- 11/25, Somini Sengupta, New York Times, Courts Divided Over Searches of Cellphones
- 11/25, Jeremy Herb, The Hill, Sen. Rand Paul renews fight over indefinite detention of US citizens
- 11/25, Editorial, New York Times Opinion Pages, Close Guantánamo Prison
- 11/23, Joe Wolverton, II, J.D., The New American, Rand Paul’s NDAA Amendment: Does It Go Far Enough?
- 11/21, Tony Rizzo, The Bellingham Herald, Kansas disbars lawyer involved in Guantanamo case
- 11/20, Tim Mak, Politico, Defense industry cautiously upbeat on sequester
- 11/19, John W. Whitehead, Rutherford Institute, It’s Time to Overhaul the Transportation Security Administration
- 11/19, Carol Rosenberg, Kansas City (MO) Star, Guantanamo war court closed until next year
- 11/19, Editor, Associated Press, ACLU: Newark settles suit over filming of officers
- 11/18, Stephen Rohde, Huffington Post, Will President Obama Restore the Rule of Law During His Second Term?
On September 24, the ACLU of Northern California obtained 13 pages of documents detailing the Federal Bureau of Investigation’s surveillance of Occupy protesters leading up to planned direct action at the Oakland docks last December. Contained in the documents was the unsettling admission that the FBI consorted with private corporate security officials before the demonstrations in an effort to mitigate their effectiveness.
The documents represent a small part of what is likely a trove of dossiers created by federal law enforcement officials since the rise of the Occupy movement last fall. But even more troubling to proponents of civil liberties is the two-thirds of the documents that remain classified.
For its part, the FBI denied any “unnecessary intrusions into the lives of law-abiding people” but cited “the interest of national defense or foreign policy” in keeping the remaining documents secret. Exactly why a political protest amounts to a national security threat remains dubious.
Collusion between governmeand agencies and the corporate sector
While scrutiny of domestic political organizations by the FBI is nothing new, the collusion of domestic law enforcement with the private sector, the military, and other government agencies whose missions, on paper at least, are strictly foreign, to suppress civil disobedience is a particularly disturbing trend.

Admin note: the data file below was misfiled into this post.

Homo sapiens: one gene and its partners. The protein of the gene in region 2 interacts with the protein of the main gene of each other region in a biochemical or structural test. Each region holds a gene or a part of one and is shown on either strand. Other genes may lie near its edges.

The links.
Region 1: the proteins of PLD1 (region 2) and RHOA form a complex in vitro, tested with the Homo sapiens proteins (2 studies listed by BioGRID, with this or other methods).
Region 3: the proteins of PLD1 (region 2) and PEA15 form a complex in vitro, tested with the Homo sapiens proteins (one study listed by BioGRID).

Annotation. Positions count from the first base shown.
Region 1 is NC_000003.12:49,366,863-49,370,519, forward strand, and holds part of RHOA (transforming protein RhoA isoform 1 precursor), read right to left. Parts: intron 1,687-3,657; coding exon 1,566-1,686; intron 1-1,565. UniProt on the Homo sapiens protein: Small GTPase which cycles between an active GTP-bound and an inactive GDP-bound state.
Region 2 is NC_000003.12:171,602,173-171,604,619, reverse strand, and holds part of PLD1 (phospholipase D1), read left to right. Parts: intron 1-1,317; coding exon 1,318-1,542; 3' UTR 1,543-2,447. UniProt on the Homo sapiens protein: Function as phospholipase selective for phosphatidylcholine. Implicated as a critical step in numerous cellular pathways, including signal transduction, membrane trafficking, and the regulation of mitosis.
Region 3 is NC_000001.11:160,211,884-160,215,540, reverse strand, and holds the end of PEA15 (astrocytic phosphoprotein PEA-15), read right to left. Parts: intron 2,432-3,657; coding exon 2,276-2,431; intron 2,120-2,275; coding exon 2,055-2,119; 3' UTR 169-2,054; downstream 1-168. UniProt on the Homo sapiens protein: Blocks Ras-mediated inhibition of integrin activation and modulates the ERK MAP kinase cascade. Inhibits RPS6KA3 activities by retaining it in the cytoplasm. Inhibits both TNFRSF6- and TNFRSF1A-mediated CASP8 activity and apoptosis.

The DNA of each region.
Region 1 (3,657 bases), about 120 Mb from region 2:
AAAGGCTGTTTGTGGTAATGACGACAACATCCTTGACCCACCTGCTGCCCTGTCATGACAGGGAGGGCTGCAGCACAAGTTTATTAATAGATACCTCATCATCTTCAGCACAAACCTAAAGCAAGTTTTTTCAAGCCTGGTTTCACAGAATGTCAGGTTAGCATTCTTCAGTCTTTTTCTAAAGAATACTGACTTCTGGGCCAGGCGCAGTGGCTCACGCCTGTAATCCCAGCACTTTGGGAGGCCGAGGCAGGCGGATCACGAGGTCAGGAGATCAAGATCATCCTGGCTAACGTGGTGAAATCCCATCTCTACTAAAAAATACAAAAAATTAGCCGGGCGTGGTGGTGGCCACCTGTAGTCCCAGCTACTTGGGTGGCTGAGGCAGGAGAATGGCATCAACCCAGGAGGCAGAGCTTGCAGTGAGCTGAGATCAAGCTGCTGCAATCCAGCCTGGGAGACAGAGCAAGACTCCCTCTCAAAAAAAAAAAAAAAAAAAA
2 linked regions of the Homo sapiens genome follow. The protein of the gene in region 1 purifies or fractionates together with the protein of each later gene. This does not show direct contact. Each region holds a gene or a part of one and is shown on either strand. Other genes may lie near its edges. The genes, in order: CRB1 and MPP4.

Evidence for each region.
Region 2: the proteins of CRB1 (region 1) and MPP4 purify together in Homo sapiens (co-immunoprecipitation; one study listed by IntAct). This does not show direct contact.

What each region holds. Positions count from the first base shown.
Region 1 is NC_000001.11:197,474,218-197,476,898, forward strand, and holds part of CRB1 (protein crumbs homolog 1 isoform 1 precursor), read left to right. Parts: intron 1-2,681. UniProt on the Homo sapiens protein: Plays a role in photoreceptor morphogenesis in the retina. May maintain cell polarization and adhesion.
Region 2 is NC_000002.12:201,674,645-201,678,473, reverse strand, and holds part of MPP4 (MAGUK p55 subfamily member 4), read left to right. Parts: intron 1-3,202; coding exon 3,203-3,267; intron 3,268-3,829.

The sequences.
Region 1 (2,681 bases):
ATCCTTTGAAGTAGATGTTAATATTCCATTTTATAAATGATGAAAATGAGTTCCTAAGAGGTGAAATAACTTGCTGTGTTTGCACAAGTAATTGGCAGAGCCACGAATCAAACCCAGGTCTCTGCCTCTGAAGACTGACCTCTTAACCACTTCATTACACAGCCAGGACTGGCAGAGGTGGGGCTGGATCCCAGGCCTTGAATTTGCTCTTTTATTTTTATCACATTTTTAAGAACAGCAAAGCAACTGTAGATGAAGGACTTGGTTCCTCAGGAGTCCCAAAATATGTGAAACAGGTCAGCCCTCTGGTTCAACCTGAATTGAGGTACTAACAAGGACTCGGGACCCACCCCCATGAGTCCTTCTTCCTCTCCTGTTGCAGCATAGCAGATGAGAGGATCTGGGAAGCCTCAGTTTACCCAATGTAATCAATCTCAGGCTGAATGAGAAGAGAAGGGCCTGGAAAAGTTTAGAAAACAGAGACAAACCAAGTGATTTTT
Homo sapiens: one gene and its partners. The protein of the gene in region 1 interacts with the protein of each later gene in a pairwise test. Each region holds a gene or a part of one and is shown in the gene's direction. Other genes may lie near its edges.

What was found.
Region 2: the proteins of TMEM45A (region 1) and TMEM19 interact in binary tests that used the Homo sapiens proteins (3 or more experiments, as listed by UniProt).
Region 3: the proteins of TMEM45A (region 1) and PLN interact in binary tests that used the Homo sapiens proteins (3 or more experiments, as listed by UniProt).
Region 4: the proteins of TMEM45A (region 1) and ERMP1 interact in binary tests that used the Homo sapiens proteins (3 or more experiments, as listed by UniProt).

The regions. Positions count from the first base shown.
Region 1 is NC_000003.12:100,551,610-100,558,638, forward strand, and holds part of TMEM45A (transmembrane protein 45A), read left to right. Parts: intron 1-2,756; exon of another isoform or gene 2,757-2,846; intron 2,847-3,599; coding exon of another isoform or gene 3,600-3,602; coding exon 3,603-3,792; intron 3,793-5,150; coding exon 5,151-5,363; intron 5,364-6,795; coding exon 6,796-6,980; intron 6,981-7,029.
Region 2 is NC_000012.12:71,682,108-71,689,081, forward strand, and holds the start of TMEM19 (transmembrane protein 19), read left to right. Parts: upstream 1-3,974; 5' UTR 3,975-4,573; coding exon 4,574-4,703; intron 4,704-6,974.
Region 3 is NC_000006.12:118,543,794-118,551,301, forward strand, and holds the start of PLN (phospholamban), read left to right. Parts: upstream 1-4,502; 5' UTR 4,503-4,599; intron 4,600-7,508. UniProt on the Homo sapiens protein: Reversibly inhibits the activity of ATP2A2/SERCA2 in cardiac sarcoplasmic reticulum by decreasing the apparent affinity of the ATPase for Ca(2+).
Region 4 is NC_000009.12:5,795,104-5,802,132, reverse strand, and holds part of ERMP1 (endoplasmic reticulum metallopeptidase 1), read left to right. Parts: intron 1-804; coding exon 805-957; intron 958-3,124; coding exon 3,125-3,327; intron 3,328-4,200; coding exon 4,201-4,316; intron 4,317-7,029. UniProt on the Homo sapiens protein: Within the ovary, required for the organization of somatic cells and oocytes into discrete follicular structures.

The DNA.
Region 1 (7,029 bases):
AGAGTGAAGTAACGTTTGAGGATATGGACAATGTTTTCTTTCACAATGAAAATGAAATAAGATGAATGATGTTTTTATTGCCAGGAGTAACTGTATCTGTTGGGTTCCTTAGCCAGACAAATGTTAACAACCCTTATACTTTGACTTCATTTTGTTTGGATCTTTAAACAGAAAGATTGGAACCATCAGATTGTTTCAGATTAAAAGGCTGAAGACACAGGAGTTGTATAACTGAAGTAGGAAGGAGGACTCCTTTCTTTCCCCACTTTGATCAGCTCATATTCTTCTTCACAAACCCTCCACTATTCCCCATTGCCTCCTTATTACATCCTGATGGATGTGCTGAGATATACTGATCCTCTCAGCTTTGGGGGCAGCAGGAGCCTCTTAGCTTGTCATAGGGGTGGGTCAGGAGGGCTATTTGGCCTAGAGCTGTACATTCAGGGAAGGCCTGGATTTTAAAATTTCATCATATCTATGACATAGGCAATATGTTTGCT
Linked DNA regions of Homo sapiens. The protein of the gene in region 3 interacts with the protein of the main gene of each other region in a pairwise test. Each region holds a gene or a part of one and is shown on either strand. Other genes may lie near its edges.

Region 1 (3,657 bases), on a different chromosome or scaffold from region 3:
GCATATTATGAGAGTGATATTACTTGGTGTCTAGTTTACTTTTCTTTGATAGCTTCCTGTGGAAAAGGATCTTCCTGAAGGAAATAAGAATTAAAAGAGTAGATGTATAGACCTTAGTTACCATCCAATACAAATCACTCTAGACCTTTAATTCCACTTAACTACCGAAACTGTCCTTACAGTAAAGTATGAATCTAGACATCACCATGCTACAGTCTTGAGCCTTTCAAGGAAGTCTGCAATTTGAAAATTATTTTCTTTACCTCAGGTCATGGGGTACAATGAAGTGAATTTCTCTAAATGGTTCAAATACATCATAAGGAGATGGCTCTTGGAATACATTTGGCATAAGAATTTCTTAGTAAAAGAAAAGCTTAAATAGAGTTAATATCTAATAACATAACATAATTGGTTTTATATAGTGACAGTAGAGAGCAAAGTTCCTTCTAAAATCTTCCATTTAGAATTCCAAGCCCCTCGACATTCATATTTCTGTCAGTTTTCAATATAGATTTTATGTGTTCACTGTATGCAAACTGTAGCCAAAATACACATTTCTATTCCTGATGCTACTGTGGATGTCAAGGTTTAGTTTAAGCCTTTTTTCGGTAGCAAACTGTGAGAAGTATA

In April, the Associated Press won a Pulitzer Prize for its coverage of the NYPD’s collusion with the Central Intelligence Agency to establish an all-powerful intelligence unit (Intel) within the department aimed at infiltrating the city’s ethic communities. The very same unit was instrumental in gathering ‘intelligence’ on Occupiers at the movement’s symbolic headquarters, Zuchotti Park.
Disturbing techniques to limit dissent
In their efforts to squelch political dissent, government agencies are increasingly relying on questionable tactics and specious justifications to neutralize what it perceives as threats to governmental, and in cases such as above, private interests. These include widespread surveillance, group infiltration, and the use of federal grand juries as tools for political repression.
Above all, the frequent application of the label (potential) ‘terrorist’ or ‘terrorism’ to activist groups and political activity provides the pretext for law enforcement to employ pervasive, intrusive, and often unconstitutional measures.
On October 10, 24-year-old Portland activist Leah Lynn Plante was the last of three Occupy activists sentenced to 18-months in federal prison for her refusal to provide a grand jury testimony regarding fellow activists in the region. Plante was never accused of a crime but was active in the Northwest anarchist scene. During their July 25 raid, 40 agents from the FBI and the Joint Terrorist Task Force held her and her roommates at gunpoint while they seized black clothing, books, artwork and other various literature as “evidence”.
Last week, Adnan Farhan Abdul Latif died at Guantánamo Bay, after 10 years of imprisonment by the United States without charge. He had been cleared for transfer three times, and ordered released by a federal district court judge. Despite the military clearing him for transfer, our government fought the judges’ order to release Mr. Latif, effectively condemning him to die in custody despite having never been charged with a crime.
Three months ago, The Supreme Court refused to hear Mr. Latif’s case, along with that of six other cases brought by men challenging their indefinite detention. Instead, the Court allowed judges from the DC Circuit court to continue to eviscerate the Supreme Court’s 2008 decision in Boumediene v. Bush, which guaranteed the men at Guantánamo a “meaningful opportunity” to contest their imprisonment.
A dissenting judge in Mr. Latif’s case before the DC Circuit court noted that his colleagues came “perilously close to suggesting that whatever the government says must be treated as true.” He further observed that “[n]ot content with moving the goal posts, the court calls the game in the government’s favor.”